Author’s note: This blog was written in response to yesterday’s writing prompt challenge on A Writer’s Path: Ten Quote Tuesday, in which we were to write about “A human cage, built without a lock.” It’s a great writer’s site–very inspiring.
Hope among the Embers
My shelter sits on the edge of the Sea of Fear. I have all I need here.
I’ve been building this place for nearly 50 years, and I’ve stocked it well.
The floor is warm, lined with newspaper clippings and childhood essays with large, red A-plus marks scrawled across the top. The yellowed by-lines on some of the articles whisper my maiden name. I re-read the stories now and cringe at my poor grammar and worldly naiveté. Still, I keep them because of the accolades from teachers and publishers; their sparks ignited a fire that still burns in the shelter’s camp stove.
The shelter beams were fashioned over many years through friendships and mentorships. I run my fingers along the loving, encouraging messages engraved throughout in scrawling gnarled script. “I love your writing.” “Don’t ever give up.” “If you ever write a book, I’ll certainly read it.” Each beam is treasured. Some can never be replaced.
I’ve fortified the walls with tools of the trade. I’ve joined writers’ groups, taken tutorials, purchased How-To books, attended online seminars, and traveled to conferences. I’ve taken more notes and saved more useful files than I’ll ever be able to read, even if I knew where they’re stored on this blasted computer. Still, it gives me peace to know they’re there—if I ever need them.
Photographs pasted on the walls chronicle 40 years of growth and maturity, depicting victories over mind and body. Swimming across the Sakonnet River. Gaffing trees. Rappelling. The first time I fired Expert at the shooting range. Periods of extreme grief. The love of a good man. Raising two boys. Unspeakable joy. Jobs of increasing significance. Walking away from the last job to write. Writing a book. Rewriting the book. Rewriting the book.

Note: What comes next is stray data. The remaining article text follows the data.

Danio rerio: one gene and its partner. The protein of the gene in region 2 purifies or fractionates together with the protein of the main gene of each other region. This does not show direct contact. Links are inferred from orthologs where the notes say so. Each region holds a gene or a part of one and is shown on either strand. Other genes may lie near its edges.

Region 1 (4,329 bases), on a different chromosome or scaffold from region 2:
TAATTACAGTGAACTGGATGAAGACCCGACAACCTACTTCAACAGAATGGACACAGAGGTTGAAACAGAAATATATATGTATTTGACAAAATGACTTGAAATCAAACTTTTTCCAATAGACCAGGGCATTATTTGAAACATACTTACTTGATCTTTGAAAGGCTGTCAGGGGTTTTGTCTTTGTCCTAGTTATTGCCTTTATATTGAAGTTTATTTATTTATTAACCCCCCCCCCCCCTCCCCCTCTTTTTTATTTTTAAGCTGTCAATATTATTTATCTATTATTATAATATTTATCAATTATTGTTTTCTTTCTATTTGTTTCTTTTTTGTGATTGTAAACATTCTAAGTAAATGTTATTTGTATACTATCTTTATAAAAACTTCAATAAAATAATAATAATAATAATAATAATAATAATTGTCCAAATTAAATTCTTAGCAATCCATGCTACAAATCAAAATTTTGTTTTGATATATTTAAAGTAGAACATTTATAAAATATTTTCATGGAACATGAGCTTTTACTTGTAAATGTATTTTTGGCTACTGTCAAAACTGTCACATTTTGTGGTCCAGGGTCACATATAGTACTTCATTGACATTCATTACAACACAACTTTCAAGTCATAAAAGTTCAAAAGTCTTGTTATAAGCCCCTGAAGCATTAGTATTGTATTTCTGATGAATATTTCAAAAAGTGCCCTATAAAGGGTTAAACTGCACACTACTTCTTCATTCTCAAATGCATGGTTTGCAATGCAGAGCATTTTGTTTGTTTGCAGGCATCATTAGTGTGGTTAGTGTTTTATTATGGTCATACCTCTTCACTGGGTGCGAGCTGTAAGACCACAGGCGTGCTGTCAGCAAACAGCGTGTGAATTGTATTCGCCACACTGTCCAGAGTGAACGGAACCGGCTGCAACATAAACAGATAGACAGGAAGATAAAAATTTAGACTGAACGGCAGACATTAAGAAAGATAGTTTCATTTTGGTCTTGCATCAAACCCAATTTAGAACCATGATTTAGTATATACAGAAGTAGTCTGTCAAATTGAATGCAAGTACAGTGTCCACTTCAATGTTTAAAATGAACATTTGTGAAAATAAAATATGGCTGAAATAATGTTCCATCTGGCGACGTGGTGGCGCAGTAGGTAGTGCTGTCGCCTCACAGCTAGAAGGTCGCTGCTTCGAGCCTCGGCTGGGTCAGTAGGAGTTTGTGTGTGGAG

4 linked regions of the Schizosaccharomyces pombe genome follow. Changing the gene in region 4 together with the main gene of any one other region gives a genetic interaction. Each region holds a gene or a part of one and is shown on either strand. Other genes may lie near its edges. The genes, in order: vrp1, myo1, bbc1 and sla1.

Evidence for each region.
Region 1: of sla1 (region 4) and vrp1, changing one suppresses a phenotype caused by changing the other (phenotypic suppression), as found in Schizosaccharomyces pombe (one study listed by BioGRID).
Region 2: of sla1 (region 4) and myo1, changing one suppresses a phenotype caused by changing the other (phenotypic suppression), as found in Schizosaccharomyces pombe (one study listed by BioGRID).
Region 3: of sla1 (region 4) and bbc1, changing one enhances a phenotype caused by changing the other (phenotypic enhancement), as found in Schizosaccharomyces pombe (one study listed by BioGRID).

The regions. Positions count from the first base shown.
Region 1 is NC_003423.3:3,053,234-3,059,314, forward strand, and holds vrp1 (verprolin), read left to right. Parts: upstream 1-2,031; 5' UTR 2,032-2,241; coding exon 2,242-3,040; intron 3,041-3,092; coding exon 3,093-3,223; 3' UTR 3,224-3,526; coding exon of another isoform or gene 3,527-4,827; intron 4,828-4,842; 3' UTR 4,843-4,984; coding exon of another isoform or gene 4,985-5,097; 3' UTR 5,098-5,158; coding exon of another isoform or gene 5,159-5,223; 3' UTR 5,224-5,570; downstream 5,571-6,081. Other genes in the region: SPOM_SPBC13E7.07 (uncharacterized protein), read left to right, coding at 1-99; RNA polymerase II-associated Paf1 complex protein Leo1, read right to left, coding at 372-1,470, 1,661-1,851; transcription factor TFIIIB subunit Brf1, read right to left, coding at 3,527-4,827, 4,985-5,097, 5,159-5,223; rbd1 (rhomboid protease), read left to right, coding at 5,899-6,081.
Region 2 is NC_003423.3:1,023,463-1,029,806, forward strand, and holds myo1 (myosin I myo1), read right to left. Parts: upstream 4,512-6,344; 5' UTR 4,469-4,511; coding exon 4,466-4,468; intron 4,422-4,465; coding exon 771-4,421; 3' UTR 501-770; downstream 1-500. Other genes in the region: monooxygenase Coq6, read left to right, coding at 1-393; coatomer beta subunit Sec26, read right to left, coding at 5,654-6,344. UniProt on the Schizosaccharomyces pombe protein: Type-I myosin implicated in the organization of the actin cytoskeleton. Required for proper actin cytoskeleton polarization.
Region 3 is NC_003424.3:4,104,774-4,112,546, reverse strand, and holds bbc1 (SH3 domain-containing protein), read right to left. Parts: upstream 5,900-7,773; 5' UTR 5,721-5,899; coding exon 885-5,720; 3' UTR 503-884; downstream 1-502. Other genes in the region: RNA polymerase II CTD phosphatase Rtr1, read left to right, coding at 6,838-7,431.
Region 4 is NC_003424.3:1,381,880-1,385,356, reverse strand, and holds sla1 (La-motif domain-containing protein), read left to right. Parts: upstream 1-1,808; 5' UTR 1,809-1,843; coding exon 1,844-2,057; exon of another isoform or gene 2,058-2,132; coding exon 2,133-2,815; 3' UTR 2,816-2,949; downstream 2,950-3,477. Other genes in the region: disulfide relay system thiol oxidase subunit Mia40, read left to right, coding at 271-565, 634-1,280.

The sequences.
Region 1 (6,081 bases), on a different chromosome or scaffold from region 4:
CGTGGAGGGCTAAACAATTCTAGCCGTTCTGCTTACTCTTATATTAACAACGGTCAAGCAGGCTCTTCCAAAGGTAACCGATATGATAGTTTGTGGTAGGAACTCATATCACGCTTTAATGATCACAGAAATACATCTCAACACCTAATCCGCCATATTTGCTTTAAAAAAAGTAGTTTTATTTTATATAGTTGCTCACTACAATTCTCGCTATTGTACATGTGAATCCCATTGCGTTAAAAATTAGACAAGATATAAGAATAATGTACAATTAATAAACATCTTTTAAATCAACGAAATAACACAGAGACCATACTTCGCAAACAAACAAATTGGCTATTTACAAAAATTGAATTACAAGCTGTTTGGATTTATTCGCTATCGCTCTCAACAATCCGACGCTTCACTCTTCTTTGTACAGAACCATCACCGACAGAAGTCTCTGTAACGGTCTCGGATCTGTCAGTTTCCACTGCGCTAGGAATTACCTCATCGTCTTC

Firelight from the camp stove illuminates the open front door and the sea beyond. I sit with my belongings and watch the water’s ripples kiss the shore. Hemmingway, Poe, Harper Lee, Erma Bombeck, Laura Ingalls Wilder, Orson Scott Card, Maya Angelou, Nicholas Sparks. My tables, my chairs, my blankets, my friends. Nestled here, I’m safe and I’m happy, but I’m not content.
There’s something out there, across the water, and it is good. My raft bobs at the pier, like hope ready to burst. It’s big enough to carry me and my shelter, and everything in it. But the sea is so vast. I don’t know what creatures lurk in its depths, or whether a storm sits on the horizon, preparing even now to churn the waters into a frenzy. If that happened, I’d lose everything. I look across the sea, and wonder…
Enough for today. I reach up and pull the shelter door closed, then snuggle against the cold with Walt Whitman’s Leaves of Grass. Drowsily, I listen to him whisper from across the years:
“Not I, nor anyone else can travel that road for you.
You must travel it by yourself.
It is not far. It is within reach.
Perhaps you have been on it since you were born, and did not know.
Perhaps it is everywhere – on water and land.”
The fire in the camp stove has been refueled. Tomorrow, I will try again.